Energy data analytics provider Envizi is capitalising on the growing interest in Australian know-how in sustainability and energy efficiency in buildings with expansions in the US and the UK.

The company now has eight staff in the US and four in the UK. In the UK it will also sponsor a conference on the theme of “Towards Net Zero Buildings and Infrastructure” in September.

In Australia, the team now at 50 strong has appointed well known industry sustainability stalwarts Bruce Precious, previously with GPT, and Paul Wall, previously with Dexus, to its advisory board.

Australia is steadily gaining a reputation for knowing more about building efficiency than most, especially with its GRESB success and commitments to net zero, a message that came through loud and clear with the recently announced trial of the NABERS energy rating system in the UK.

This interest was confirmed in early June when The Fifth Estate met with Peter Mallaburn, director of policy and governance with The Energy Institute, University College London, who was in Australia to further understand the industry that he said was “15 years ahead of the UK” on energy efficiency in buildings.

He’s working on a comprehensive paper that will examine the widescale impact of NABERS on the market, such as the way the rating tool has fostered energy efficiency and analytics sectors, such as Envizi and Switch Automation.

Mallaburn confirmed industry and UK government alike were interested in understanding the development of the industry in Australia (at least prior to the sudden appointment of Boris Johnson as PM).

Meanwhile the world is watching as Johnson takes the reins of government in the UK. Will he progress the sustainability agenda or reverse it? The UK recently set a net zero target and declared a climate emergency.

According to some readings, past performance from Johnson is a mixed bag.

As lord mayor of London he rode a bicycle and did much for the fresh greenie windswept look.

But as an MP, he voted against policies to include a carbon capture and storage strategy, against emissions-based vehicle taxes and supported a Climate Change Levy on electricity generated from renewable sources, according to Edie.

In 2016 he held back a report about air pollution impacting deprived schools, the report continued “but he also planned the first Ultra Low Emission Zone and slapped an additional £10 on diesel vehicles to drive into the centre of London. He also committed to electrifying the bus fleet and improving the capital’s rapid charging network, spending £330m on hybrid buses, zero-emission taxies and trees.”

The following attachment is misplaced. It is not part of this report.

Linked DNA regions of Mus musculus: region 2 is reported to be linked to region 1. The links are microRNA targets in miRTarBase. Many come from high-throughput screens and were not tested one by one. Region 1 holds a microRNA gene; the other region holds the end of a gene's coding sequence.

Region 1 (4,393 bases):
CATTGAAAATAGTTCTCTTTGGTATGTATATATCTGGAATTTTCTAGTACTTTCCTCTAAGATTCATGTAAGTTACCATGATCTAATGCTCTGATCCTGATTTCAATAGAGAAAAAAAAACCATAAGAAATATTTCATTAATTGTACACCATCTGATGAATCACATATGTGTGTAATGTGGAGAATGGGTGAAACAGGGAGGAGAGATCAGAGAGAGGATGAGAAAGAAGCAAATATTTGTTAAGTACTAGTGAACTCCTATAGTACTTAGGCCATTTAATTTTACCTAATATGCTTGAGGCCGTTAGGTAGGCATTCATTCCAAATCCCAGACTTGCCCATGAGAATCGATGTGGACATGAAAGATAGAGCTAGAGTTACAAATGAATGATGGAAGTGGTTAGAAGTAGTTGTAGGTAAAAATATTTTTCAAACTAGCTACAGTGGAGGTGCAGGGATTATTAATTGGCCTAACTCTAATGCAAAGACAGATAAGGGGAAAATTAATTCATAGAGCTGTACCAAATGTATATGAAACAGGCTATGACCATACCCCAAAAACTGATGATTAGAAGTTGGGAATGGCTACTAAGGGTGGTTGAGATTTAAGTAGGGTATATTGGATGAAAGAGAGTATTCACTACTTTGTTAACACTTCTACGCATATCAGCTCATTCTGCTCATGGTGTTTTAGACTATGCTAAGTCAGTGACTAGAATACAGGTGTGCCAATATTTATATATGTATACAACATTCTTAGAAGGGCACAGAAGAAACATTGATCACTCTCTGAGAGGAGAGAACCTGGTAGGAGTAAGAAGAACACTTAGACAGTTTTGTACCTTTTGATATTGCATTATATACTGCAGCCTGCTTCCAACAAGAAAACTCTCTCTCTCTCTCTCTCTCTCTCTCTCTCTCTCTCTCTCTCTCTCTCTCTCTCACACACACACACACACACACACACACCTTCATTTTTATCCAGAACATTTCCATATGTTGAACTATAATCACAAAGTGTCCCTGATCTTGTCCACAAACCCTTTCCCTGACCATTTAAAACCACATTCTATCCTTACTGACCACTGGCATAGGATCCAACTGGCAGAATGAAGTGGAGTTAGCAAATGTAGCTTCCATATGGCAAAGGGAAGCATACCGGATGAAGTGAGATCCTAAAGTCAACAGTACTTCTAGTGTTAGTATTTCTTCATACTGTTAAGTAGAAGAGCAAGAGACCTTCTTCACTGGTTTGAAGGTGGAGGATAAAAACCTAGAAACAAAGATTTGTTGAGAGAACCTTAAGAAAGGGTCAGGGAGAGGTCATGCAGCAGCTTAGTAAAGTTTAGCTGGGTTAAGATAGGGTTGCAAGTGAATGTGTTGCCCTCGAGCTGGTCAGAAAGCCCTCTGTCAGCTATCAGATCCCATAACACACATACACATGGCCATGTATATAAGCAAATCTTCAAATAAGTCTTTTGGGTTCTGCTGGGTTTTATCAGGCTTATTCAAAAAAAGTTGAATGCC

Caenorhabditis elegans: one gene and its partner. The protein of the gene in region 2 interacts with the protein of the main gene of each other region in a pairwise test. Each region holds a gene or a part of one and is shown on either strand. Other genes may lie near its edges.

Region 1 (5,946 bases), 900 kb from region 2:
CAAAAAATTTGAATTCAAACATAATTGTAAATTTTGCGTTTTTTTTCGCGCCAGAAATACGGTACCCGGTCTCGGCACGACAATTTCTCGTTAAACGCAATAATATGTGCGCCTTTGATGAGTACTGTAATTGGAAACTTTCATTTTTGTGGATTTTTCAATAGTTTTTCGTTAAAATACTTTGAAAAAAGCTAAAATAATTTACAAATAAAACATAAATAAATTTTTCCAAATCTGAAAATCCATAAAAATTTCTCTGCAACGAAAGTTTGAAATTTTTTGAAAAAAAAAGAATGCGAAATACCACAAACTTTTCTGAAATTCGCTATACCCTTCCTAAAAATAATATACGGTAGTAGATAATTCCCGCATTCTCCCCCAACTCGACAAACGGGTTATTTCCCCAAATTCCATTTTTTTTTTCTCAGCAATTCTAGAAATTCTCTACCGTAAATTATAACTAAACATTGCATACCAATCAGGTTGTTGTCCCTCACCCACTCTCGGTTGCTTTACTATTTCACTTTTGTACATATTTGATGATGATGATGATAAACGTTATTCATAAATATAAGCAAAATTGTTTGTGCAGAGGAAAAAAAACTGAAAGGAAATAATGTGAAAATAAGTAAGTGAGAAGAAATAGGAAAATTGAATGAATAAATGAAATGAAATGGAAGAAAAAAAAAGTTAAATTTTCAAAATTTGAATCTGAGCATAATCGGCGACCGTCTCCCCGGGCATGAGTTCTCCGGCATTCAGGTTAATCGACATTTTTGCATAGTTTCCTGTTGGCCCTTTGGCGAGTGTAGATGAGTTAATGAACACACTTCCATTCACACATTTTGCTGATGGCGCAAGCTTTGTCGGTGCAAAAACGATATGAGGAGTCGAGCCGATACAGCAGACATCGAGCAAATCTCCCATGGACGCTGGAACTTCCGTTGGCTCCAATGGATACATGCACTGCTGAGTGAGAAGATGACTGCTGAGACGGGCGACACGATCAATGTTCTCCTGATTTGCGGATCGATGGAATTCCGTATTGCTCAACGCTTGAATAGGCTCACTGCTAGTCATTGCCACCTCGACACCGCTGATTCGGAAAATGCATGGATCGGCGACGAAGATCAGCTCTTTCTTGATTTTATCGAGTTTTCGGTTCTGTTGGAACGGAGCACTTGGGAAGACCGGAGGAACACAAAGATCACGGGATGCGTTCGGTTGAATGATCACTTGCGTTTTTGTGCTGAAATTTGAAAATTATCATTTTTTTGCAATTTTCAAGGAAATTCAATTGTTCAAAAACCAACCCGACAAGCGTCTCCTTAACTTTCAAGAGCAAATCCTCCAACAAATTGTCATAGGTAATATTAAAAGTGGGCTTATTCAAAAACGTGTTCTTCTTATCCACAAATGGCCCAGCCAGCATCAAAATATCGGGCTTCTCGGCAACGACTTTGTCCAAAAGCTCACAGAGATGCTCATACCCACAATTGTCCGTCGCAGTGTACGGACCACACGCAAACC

He’s also supported stronger regulations on fracking, opposed the US’s decision to leave the Paris Agreement but didn’t mention the UK government’s recent declaration of a “climate emergency” when he might have.

And so on.

But in more recent news, this week, it’s emerged that Johnson has appointed two politicians to important government positions who have been strong campaigners for bold action on the environment and climate change.

According to a report from Business Green, Zac Goldsmith, a former editor of the Ecologist magazine, was named as Parliamentary Under Secretary of State at the Department for International Development the Department for Environment, Food and Rural Affairs.

And Simon Clarke, key to securing the UK’s net zero emissions goal, was appointed Exchequer Secretary to the Treasury.

Clarke said on Twitter the role “encompasses key aspects of green finance” and that he was “keen to help delivering the road to net zero”.

Coming up fast is the Brexit issue and we’ve heard on the grapevine that many less than scrupulous developers are keen to see the UK remove itself from the tough environmental and quality standards imposed by the European Union.

One developer we heard about in London was looking forward to doing away with pesky requirements for minimum size apartments and other inconvenient sustainability mandates.

It remains to be seen what side the volatile and confusing Johnson falls to, with or without Brexit and the iron hand of Brussels.

For now, “The new teams represent a major shake up of the ministerial line-ups at key green departments, as the government faces a raft of crucial policy decisions alongside intense work to prepare for Brexit,” Business Green said.

While government sorts out its inclinations, Envizi reckons business is getting on with sustainability and energy efficiency, much as it is in Australia.

Certainly the company is ignoring the possibility of reversal of sentiment. A company statement said its new advisory board appointments Bruce Precious and Paul Wall are considered key to helping it evolve its sustainability and “global go-to-market” strategy, “and bring the lessons learned in the Australian commercial real estate market to the rest of the world”.

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